On otoliths from older fish, the identity of the hyaline zone as a check is more obvious because of the relative spacing of annuli and the contrast of the check with the more strongly formed second, third, or fourth annuli. Frequently, such checks are also formed during the third or fourth summers (Figure 9).
After formation of the third annulus, age interpretation may be complicated by an irregular spacing of annuli. In Figure 10, showing an otolith from a 42 cm age 9 fish, the third, fourth, fifth, and sixth annuli are separated by very narrow growth increments, but the increment between the sixth and seventh annuli is wide. Anomalous spacing of annuli tends to be quite typical of mackerel otoliths. On some otoliths, annuli may be spaced very closely together and may seem to constitute one split annulus. If the "split" zone is traced along the pararostrum or examined on the rostrum, it may be resolved into two separate annuli. The pararostral area is therefore very important in distinguishing annuli. An otolith from an age 5+ fish has very closely spaced third and fourth annuli on the posterior edge of the otolith, but the same annuli are spaced more widely apart on the rostrum (Figure 11).
For age 10 or older mackerel, thickening of the otolith may partially obscure the first several annuli. Outer annuli are difficult to interpret because the hyaline zones are often thin, weak, split, or closely spaced. Figure 12 shows the rostrum and postrostrum of an otolith from a 42 cm mackerel which was aged as a possible 16+ after multiple age readings. Although the rostrum is well developed, the annuli are poorly formed and diffuse (Figure 12a). On the postrostrum (Figure 12b), several annuli are so weak and obscured by calcium that they can easily be overlooked in the age interpretation.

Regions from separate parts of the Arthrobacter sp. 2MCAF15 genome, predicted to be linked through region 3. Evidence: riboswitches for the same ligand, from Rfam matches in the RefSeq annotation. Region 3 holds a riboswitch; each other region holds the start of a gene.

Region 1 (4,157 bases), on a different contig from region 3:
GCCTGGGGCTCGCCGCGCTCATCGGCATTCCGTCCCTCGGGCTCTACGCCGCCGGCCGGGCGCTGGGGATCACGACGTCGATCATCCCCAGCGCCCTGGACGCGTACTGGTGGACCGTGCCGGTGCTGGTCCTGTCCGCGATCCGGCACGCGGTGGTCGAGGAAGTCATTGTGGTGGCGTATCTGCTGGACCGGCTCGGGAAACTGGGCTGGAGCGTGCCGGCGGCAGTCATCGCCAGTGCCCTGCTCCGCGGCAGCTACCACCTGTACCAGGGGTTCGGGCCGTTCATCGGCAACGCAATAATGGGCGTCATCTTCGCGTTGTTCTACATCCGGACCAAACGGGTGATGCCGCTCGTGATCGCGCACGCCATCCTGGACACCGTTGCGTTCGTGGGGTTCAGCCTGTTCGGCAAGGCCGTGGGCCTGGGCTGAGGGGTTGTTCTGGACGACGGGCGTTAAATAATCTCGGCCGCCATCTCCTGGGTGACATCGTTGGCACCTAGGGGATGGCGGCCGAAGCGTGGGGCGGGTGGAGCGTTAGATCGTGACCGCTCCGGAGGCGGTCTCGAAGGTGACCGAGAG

Contrast between hyaline and opaque zones tends to deteriorate toward the outer edge of otoliths of older mackerel. This results from a decrease in the relative amount of calcium aragonite deposited during the summer months, causing the "opaque" zones to appear more translucent. Figure 13 shows an otolith from a 40 cm age 9+ fish collected in December. All the annuli (not including the edge) can be readily interpreted on both the rostrum and postrostrum, but after the sixth annulus there is less contrast between the hyaline and opaque zones. Figure 14 is a more extreme example, showing the rostrum and postrostrum of the otolith from a 42 cm mackerel. It could not be aged because of the increasing translucence of the otolith toward the edge and because of poorly formed hyaline zones.
No significant differences in growth patterns between mackerel otoliths of the northern and southern components have thus far been established. Individual variation in the shape of otoliths and relative length and thickness of the rostrum relative to the postrostrum are considerable.
Anderson, E.D., and A.J. Paciorkowski. 1980. A review of the Northwest Atlantic mackerel fishery. Rapp. P.-V. Reun. Cons. Int. Explor. Mer 177:175-211.
Dery, L.M., and E.D. Anderson. 1983. Recent problems with the ageing of Northwest Atlantic mackerel, especially concerning the 1977 and 1978 year classes. Ref. Doc. 83-02, Woods Hole Lab., Natl. Mar. Fish. Serv., NOAA, Woods Hole, MA 02543, 30 p.
Steven, G.A. 1952. Contributions to the biology of the mackerel, Scomber scombrus L. III. Age and growth. J. Mar. Biol. Assoc. U.K. 30:549-568.